This question was not coded.


  • 1949: As things look now, do you think that within the next two years, at least a moderate depression with considerably more unemployment than we have now is likely or unlikely?

    The pollsters provided explicit instructions for the staff: "Read this question slowly and carefully to give the respondent a good chance to understand it all. Obviously, what we are trying to describe is a depression that may be less severe than that of the early 1930s, but still one severe enough to cause a good deal of unemployment."

    From: Roper FORTUNE #75, Security/Insecurity: Optimism/Pessimism about Country and the Individual, February 28, 1949

  • 2000: Although it would be inaccurate to draw grand conclusions from the subject of one poll, it's interesting to note that among the Roper Center for Public Opinion Research's files is the Law and the Media Survey. The subject matter is not exactly what you'd imagine — no views on journalistic ethics, media influence and law enforcement. Instead it's the intersection of two great 21st-century American obsessions, TV and crime.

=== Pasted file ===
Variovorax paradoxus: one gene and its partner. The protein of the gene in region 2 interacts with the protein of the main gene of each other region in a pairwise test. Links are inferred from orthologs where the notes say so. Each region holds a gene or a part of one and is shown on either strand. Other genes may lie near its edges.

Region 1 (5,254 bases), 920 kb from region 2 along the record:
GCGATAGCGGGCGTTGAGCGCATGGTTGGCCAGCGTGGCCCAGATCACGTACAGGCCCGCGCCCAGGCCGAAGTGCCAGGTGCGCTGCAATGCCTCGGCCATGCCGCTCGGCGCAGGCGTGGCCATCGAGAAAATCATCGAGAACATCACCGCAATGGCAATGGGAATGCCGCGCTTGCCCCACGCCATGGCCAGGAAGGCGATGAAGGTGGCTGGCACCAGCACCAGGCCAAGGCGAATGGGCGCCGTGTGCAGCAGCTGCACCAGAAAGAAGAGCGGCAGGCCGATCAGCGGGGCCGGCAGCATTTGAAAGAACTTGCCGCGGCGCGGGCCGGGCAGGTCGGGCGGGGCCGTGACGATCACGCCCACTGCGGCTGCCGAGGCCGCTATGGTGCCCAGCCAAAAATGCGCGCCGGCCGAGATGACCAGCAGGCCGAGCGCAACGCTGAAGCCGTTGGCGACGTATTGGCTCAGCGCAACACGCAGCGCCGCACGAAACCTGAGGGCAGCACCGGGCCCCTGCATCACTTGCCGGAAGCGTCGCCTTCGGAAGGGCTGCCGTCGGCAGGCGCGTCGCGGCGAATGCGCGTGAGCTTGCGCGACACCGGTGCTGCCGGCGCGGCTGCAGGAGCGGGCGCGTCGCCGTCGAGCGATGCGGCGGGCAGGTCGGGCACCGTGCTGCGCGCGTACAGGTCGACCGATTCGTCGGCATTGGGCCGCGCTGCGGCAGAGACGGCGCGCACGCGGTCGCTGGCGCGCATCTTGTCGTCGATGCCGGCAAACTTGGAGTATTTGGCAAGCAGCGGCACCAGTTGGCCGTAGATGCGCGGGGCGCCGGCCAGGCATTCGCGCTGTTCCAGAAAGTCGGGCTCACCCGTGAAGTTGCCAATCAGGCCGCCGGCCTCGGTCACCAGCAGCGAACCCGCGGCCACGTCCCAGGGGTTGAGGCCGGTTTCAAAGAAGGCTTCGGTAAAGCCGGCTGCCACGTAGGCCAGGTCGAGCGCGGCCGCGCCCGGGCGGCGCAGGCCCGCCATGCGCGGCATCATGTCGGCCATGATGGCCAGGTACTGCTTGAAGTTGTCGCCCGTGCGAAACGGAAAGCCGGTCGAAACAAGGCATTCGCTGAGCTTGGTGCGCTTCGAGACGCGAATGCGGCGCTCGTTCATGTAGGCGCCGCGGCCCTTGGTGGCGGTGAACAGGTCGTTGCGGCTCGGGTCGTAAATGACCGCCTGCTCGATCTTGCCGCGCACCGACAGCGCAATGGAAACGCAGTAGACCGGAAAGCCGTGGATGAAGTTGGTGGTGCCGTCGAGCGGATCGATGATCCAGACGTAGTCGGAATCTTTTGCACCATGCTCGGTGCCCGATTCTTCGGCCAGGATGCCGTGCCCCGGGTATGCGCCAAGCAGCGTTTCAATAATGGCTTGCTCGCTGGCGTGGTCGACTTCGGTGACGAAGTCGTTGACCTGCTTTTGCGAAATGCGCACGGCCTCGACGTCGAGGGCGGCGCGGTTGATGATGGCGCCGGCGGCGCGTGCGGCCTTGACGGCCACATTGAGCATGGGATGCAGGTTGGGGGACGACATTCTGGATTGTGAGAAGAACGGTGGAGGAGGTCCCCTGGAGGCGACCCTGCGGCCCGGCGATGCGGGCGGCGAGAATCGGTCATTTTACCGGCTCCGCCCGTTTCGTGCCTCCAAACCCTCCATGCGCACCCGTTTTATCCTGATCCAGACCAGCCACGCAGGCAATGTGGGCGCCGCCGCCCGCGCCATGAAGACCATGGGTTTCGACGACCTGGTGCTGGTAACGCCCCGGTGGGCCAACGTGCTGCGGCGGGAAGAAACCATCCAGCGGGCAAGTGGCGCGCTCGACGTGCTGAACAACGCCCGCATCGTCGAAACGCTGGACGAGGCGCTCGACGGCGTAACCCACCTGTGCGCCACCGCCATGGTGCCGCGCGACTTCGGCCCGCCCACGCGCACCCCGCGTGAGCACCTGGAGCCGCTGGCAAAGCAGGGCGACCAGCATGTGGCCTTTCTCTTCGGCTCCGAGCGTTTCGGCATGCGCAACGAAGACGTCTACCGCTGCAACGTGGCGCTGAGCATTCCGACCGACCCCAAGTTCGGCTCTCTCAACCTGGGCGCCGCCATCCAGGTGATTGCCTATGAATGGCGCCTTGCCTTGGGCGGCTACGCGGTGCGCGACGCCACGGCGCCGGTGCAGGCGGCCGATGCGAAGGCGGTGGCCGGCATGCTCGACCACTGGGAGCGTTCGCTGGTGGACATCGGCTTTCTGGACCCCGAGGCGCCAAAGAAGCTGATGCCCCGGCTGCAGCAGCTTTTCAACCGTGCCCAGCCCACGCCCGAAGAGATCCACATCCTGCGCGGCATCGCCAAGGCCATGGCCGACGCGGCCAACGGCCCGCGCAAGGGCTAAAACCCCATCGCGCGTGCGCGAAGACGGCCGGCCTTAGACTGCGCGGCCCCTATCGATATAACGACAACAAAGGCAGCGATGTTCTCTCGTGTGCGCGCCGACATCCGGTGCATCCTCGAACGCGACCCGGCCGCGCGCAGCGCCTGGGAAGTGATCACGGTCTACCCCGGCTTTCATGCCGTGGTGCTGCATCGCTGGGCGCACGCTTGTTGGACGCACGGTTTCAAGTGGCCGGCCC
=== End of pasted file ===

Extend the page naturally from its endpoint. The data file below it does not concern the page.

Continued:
Question: Some shows on TV feature police officers and prosecutors such as NYPD BLUE and LAW AND ORDER. How often do you watch shows like these....?

    LAW AND THE MEDIA SURVEY, Center for Survey Research & Analysis, February 17-March 7, 2000.

    Take some of NOW's polls.

    Sources: National Council on Public Polls; The Roper Center for Public Opinion Research; The Gallup Organization; Columbia University Library Reference; "Researching political markets: market-oriented or populistic?," INTERNATIONAL JOURNAL OF MARKET RESEARCH, June 22, 2000; "A nation of liars? Opinion polls and the 1992 election," JOURNAL OF THE MARKET RESEARCH SOCIETY, October, 1993; THE WIZARD OF WASHINGTON: EMIL HURJA, FRANKLIN ROOSEVELT, AND THE BIRTH OF PUBLIC OPINION POLLING, 2002.